This was a bit tricky to book, as Egypt had to be the point of sale, meaning I had to use an Egyptian travel agency for this. While this is still a lot of money, at that price I thought it was a worthwhile investment, especially since previously that ticket would have cost more than three times as much.
The plan was for this to be a quick round the world trip, so I had to get from the US to Cairo, and then from Sydney back to the US. For the outbound I considered quite a few options, including Etihad business class, Turkish business class, Saudia first class, etc. In the end I decided to fly Etihad’s new 787 business class. While I’ve flown their old business class product, the new seat looks great, so I was curious to see how that compared. I was especially interested since I recently flew Emirates business class.
In the end my routing looked as follows:
05/09 EY130 Washington to Abu Dhabi departing 10:10PM arriving 7:10PM (+1 day) [Business Class]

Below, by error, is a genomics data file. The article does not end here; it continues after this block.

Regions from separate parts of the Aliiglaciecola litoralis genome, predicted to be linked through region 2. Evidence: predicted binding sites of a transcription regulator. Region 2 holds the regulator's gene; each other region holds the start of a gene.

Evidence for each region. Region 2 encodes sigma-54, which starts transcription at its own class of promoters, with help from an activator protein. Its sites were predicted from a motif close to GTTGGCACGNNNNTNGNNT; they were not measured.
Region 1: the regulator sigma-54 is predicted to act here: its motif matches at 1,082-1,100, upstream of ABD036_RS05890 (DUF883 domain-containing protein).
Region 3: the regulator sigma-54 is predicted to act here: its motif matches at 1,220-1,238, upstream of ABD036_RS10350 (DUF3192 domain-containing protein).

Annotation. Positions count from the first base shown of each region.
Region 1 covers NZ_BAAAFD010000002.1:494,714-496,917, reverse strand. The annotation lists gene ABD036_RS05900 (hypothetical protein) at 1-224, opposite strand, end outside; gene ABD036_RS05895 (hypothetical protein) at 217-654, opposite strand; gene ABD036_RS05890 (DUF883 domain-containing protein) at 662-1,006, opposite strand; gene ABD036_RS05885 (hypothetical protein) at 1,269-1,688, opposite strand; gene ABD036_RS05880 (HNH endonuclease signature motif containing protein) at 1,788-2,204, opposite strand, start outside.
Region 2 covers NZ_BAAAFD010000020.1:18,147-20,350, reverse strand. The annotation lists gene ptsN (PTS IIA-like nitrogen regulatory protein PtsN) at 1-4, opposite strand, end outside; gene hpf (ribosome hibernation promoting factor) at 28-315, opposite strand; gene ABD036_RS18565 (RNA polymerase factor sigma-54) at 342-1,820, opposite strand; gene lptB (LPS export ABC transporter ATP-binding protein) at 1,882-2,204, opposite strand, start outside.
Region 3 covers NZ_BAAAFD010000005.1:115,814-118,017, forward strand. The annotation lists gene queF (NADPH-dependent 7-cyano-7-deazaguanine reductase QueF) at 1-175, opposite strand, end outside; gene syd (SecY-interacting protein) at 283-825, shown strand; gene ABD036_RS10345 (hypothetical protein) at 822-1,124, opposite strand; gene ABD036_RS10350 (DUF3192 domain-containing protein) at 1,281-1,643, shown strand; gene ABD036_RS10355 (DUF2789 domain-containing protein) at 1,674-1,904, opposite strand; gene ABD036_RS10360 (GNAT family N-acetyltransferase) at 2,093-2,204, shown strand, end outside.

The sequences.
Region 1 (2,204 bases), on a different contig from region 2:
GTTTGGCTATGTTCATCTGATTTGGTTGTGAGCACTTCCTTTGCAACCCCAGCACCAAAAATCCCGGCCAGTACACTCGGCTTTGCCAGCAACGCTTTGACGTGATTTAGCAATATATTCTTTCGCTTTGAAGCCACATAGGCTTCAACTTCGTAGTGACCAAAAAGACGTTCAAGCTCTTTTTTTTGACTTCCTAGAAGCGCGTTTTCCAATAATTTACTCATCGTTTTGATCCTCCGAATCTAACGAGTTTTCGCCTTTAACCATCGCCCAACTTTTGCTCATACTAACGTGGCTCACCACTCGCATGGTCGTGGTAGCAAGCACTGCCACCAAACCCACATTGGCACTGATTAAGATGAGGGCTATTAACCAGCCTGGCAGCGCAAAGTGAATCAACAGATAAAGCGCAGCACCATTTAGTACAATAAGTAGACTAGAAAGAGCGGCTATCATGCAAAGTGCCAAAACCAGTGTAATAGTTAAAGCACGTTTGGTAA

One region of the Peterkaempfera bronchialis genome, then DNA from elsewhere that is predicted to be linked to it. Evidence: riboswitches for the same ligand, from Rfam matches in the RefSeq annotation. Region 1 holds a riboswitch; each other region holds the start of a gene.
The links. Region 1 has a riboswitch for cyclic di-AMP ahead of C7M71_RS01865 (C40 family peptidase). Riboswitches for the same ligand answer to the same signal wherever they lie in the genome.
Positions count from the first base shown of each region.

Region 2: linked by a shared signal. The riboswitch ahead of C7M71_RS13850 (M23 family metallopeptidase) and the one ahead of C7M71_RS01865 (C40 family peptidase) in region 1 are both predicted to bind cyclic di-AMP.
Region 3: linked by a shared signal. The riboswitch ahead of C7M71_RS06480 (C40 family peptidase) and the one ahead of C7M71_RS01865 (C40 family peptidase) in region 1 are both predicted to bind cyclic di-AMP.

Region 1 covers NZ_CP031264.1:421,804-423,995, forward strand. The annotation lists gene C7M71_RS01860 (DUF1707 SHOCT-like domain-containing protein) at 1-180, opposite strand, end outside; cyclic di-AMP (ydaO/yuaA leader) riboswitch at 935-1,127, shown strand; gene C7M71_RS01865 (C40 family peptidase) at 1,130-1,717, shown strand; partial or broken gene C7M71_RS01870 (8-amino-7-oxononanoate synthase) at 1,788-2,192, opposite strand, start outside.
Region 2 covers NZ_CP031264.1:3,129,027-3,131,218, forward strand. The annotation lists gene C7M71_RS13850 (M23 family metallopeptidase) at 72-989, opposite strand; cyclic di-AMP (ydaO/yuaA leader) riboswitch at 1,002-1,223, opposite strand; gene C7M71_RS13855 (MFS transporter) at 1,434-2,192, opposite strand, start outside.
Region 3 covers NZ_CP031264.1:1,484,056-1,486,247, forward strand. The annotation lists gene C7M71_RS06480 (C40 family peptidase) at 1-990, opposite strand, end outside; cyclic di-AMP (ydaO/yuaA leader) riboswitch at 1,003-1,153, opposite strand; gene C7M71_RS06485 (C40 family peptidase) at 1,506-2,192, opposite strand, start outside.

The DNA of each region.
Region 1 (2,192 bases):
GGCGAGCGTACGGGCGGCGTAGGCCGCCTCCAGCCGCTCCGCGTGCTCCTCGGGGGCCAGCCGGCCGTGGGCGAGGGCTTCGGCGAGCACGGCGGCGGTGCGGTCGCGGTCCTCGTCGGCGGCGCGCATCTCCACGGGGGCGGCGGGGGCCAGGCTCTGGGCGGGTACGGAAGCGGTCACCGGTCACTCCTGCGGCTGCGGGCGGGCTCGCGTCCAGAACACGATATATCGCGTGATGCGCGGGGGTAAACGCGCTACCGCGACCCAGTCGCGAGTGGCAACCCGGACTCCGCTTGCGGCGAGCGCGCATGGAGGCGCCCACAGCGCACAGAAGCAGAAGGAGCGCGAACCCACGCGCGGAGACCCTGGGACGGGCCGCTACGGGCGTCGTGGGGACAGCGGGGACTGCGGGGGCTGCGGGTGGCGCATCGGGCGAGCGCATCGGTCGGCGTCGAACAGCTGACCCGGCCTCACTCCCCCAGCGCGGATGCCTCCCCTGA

05/11 EY653 Abu Dhabi to Cairo departing 9:45AM arriving 11:40AM [Business Class]
Cost: 70,000 American AAdvantage miles + $15.10 taxes/fees
As you can see, I was doing a direct turn in Cairo — in other words, I spent a night in Abu Dhabi, and then the next day flew from Abu Dhabi to Cairo to Abu Dhabi with the same plane and crew (which was an adventure).
Then for the return flight, my goal was to redeem Virgin America Elevate points for travel on Virgin Australia. The Elevate program will be discontinued as of the end of this year, and being able to redeem just 45,000 points for a one-way business class ticket from Australia to the US is an incredible value. The catch is that Virgin Australia only makes business class award seats available a few days before departure, so I booked this last minute.
The routing looked as follows:
05/16 VA808 Sydney to Melbourne departing 7:00AM arriving 8:35AM [Business Class]
05/16 VA23 Melbourne to Los Angeles departing 11:30AM arriving 9:00AM [Business Class]
Cost: 45,000 Virgin America Elevate points + $86.66 taxes/fees
Here’s the entire routing on a map: